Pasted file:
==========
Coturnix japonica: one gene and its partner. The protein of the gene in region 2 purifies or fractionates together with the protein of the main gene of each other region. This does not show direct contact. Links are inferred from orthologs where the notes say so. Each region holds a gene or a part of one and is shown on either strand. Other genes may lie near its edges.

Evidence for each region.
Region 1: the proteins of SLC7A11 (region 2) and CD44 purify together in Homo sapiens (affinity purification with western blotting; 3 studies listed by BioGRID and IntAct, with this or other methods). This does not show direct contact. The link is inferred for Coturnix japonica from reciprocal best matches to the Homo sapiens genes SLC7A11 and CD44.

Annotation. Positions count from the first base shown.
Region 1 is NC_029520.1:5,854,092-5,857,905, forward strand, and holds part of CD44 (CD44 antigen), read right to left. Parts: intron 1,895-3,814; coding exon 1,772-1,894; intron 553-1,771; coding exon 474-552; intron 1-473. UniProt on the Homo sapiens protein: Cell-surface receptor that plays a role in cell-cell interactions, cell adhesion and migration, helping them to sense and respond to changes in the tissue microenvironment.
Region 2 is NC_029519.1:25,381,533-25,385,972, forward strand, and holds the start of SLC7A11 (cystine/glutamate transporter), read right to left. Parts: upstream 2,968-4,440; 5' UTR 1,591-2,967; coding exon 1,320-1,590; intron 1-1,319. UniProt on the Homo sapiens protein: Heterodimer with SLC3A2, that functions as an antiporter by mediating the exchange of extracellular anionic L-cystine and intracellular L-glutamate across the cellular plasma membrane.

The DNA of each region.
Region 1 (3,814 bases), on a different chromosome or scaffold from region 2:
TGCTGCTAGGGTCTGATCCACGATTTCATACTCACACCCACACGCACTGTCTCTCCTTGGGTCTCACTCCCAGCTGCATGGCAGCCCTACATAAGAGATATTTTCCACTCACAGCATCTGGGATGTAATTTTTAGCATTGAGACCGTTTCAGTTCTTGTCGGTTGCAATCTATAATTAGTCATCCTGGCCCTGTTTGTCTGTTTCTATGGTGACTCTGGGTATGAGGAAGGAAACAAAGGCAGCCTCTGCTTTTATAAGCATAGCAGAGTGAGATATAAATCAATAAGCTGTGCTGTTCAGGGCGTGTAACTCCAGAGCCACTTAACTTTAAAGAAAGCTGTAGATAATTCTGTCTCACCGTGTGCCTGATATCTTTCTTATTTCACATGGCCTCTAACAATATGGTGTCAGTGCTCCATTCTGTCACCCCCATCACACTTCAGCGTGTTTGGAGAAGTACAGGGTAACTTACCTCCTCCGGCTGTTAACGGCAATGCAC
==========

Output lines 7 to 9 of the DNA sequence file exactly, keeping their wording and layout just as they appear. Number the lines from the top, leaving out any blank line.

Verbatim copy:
The DNA of each region.
Region 1 (3,814 bases), on a different chromosome or scaffold from region 2:
TGCTGCTAGGGTCTGATCCACGATTTCATACTCACACCCACACGCACTGTCTCTCCTTGGGTCTCACTCCCAGCTGCATGGCAGCCCTACATAAGAGATATTTTCCACTCACAGCATCTGGGATGTAATTTTTAGCATTGAGACCGTTTCAGTTCTTGTCGGTTGCAATCTATAATTAGTCATCCTGGCCCTGTTTGTCTGTTTCTATGGTGACTCTGGGTATGAGGAAGGAAACAAAGGCAGCCTCTGCTTTTATAAGCATAGCAGAGTGAGATATAAATCAATAAGCTGTGCTGTTCAGGGCGTGTAACTCCAGAGCCACTTAACTTTAAAGAAAGCTGTAGATAATTCTGTCTCACCGTGTGCCTGATATCTTTCTTATTTCACATGGCCTCTAACAATATGGTGTCAGTGCTCCATTCTGTCACCCCCATCACACTTCAGCGTGTTTGGAGAAGTACAGGGTAACTTACCTCCTCCGGCTGTTAACGGCAATGCAC